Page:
The most noticeable difference you will be able to see is our brand new flooring. It is now a wonderful black and white tiled design. 

The Conservatory now has under-floor heating, interior lighting and better drainage.  

We host a range of events in our Conservatory, especially weddings and civil ceremonies, and the work will help these events be better than ever. 

We hope, with these restoration works, we can keep the Conservatory in use for many years to come.

Find out how you can hire the Conservatory for your wedding or event. 


Our Conservatory under wraps

We are carrying out some essential conservation and improvements to our Grade II listed Conservatory.

We host a range of events in our Conservatory, especially weddings and civil ceremonies, and the work will include the installation of heating beneath a beautiful tiled floor, interior lighting and better drainage.

The work is due to be completed in March 2017.  

Did you know?

The conservatory was originally built at the Horniman family house at Coombe Cliffe, Croydon, in 1894.

Coombe Cliffe house had been the home of our founder's parents, and Frederick Horniman's mother lived there until her death in 1900. After being sold in 1903, the house later served as a convalescent home for children, college of art, education centre and teachers' hub.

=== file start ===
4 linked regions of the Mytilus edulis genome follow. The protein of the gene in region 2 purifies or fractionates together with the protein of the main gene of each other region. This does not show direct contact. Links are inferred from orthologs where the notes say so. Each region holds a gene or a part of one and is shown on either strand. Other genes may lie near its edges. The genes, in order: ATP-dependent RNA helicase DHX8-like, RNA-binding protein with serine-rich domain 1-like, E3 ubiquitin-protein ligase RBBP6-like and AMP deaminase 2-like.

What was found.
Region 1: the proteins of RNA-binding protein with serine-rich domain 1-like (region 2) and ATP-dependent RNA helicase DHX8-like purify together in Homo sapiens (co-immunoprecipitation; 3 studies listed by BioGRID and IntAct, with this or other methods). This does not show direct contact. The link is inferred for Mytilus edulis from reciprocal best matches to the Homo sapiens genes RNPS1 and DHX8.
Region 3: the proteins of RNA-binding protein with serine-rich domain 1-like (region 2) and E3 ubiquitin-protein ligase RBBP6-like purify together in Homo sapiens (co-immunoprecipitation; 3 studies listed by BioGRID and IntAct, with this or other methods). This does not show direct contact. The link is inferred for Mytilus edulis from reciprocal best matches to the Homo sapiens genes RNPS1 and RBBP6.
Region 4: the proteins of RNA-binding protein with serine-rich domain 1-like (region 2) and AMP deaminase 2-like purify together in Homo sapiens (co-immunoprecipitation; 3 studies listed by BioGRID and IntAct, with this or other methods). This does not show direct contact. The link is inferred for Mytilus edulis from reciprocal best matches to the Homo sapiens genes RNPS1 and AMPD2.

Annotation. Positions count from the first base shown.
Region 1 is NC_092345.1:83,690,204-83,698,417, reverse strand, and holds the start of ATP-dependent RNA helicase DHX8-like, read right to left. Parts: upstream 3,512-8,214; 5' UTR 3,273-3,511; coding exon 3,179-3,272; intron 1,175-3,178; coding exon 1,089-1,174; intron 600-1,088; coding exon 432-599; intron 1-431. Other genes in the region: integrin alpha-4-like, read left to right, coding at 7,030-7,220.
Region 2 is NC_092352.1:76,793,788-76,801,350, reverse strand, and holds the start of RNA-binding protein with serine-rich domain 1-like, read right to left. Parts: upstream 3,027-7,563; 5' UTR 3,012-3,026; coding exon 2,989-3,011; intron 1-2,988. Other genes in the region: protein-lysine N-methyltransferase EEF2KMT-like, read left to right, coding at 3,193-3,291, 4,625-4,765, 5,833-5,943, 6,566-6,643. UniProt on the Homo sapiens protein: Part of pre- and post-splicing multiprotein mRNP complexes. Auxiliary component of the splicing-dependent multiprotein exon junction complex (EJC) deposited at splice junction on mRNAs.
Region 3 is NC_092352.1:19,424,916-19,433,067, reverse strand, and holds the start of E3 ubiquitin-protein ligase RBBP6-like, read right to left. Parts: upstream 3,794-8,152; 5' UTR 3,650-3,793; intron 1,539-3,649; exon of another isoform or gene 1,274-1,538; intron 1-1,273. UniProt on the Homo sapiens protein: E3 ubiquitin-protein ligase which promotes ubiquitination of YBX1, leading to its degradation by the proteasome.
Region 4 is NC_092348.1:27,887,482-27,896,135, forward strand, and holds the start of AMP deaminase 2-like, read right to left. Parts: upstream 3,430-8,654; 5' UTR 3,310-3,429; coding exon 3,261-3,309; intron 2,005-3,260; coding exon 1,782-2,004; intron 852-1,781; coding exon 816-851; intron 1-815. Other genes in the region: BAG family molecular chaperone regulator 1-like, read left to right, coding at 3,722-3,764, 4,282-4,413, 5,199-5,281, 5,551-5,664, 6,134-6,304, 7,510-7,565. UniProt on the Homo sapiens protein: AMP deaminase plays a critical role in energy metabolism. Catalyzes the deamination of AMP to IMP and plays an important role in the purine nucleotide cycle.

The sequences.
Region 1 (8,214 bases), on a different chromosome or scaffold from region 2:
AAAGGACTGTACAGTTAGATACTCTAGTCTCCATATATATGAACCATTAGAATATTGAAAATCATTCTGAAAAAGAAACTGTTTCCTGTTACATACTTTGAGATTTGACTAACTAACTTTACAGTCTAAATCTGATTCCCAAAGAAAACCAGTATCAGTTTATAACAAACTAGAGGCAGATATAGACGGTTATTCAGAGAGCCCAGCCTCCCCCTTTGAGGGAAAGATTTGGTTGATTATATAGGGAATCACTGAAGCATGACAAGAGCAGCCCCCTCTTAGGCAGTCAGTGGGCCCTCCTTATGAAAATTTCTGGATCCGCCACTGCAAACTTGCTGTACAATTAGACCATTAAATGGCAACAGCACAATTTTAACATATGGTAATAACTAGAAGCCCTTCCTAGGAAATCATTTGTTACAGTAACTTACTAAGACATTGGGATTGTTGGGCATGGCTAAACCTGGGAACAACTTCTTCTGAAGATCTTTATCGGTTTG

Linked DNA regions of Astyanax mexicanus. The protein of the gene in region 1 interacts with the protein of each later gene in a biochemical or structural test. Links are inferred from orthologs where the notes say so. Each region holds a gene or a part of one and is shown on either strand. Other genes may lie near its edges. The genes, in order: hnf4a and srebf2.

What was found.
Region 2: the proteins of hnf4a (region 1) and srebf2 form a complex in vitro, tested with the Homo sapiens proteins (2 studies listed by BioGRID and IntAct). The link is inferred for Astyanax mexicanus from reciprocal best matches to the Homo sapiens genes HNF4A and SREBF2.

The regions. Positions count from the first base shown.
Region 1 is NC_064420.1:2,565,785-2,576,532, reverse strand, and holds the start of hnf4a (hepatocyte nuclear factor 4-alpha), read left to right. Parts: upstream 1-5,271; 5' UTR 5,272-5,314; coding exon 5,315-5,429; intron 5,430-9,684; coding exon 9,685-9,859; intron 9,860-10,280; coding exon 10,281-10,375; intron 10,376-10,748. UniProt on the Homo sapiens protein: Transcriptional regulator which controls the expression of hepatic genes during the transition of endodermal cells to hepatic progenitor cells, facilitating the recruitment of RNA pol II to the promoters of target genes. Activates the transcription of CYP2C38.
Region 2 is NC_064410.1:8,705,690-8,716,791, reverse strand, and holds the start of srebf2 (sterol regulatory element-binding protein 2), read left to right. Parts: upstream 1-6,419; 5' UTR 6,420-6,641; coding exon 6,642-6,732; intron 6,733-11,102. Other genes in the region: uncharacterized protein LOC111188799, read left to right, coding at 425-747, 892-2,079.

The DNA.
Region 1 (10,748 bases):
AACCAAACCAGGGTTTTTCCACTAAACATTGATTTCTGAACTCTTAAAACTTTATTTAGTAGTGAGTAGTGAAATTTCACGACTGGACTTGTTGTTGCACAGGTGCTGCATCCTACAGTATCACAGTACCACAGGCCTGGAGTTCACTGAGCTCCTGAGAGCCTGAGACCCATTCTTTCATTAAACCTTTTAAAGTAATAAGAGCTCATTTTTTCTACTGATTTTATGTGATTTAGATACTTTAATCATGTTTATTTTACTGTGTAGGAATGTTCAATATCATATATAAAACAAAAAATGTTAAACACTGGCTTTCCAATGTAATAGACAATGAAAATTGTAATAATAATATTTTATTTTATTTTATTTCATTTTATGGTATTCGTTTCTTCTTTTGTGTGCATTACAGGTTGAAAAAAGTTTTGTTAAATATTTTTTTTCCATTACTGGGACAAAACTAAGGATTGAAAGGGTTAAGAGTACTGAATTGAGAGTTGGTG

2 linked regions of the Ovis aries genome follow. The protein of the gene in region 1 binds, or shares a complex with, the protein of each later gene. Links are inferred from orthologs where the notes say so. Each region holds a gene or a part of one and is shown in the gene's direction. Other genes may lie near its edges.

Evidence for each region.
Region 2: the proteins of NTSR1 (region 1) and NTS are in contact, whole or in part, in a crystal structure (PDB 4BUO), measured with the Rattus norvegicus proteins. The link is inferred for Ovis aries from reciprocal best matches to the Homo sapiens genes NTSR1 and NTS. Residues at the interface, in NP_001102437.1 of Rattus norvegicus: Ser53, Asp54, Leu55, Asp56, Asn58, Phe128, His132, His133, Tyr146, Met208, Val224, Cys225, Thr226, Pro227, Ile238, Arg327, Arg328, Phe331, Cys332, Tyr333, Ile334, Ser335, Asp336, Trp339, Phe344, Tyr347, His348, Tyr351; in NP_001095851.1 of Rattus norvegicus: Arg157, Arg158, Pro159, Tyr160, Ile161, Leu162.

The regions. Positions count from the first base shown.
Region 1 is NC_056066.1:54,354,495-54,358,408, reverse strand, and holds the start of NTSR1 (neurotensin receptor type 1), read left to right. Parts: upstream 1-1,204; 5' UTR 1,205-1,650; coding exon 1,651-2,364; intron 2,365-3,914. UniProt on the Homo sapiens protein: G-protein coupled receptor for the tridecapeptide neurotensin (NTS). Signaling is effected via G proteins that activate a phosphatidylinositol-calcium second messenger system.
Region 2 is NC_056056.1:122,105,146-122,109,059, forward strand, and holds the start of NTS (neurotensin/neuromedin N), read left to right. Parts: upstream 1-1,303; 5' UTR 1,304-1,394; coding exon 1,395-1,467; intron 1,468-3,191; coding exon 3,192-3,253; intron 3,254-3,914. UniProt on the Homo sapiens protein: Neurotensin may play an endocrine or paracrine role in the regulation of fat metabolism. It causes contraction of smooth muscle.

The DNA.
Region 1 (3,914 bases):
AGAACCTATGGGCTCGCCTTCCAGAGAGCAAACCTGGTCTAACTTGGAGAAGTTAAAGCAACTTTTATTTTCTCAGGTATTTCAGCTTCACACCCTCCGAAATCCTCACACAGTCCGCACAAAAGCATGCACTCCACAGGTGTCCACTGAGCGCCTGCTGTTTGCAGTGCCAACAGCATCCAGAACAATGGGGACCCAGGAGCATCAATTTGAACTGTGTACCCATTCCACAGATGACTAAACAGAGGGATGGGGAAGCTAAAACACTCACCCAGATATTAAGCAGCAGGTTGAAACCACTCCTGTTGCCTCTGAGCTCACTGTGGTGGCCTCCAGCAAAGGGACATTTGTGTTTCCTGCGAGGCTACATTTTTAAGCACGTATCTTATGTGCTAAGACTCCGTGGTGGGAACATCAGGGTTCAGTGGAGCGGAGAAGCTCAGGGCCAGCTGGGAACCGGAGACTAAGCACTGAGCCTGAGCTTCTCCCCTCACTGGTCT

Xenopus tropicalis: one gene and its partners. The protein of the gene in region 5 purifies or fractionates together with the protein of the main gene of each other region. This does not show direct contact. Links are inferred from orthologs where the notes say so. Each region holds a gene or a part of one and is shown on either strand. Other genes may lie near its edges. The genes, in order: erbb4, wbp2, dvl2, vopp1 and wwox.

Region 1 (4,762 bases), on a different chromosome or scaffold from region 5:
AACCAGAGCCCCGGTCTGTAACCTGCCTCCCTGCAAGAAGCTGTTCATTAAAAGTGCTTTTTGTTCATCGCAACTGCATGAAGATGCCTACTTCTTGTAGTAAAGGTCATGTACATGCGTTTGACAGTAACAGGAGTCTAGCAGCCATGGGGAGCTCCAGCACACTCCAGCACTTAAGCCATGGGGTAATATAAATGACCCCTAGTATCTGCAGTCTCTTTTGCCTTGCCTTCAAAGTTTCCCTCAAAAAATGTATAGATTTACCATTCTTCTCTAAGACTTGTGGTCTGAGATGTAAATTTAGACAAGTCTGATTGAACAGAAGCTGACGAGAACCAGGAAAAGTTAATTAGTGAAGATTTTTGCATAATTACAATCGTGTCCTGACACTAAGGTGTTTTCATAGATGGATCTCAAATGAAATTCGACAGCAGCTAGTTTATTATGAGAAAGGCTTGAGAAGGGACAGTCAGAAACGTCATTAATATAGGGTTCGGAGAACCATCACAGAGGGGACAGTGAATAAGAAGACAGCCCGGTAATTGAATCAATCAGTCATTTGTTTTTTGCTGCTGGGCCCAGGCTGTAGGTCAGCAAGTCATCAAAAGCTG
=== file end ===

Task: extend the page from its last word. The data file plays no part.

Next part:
Over the years, many voices spoke out for the need for preservation of the Coombe Cliff Conservatory, as the house was eventually left abandoned and suffered from neglect. In 1977, the building suffered considerable damage in a fire.

Eventually, it was decided that the best way to preserve this listed building was to dismantle and move it to another location.

The dismantled Conservatory was eventually moved to the Horniman in 1986, and its reconstruction began in June 1987. The ambitious restoration project was completed in 1989.

We hope, with these restoration works, we can keep the Conservatory in use for many years to come.

Find out how you can hire the Conservatory for your wedding or event. 

Why do we kiss under the mistletoe?

We delve into the festive traditions and mythology surrounding mistletoe.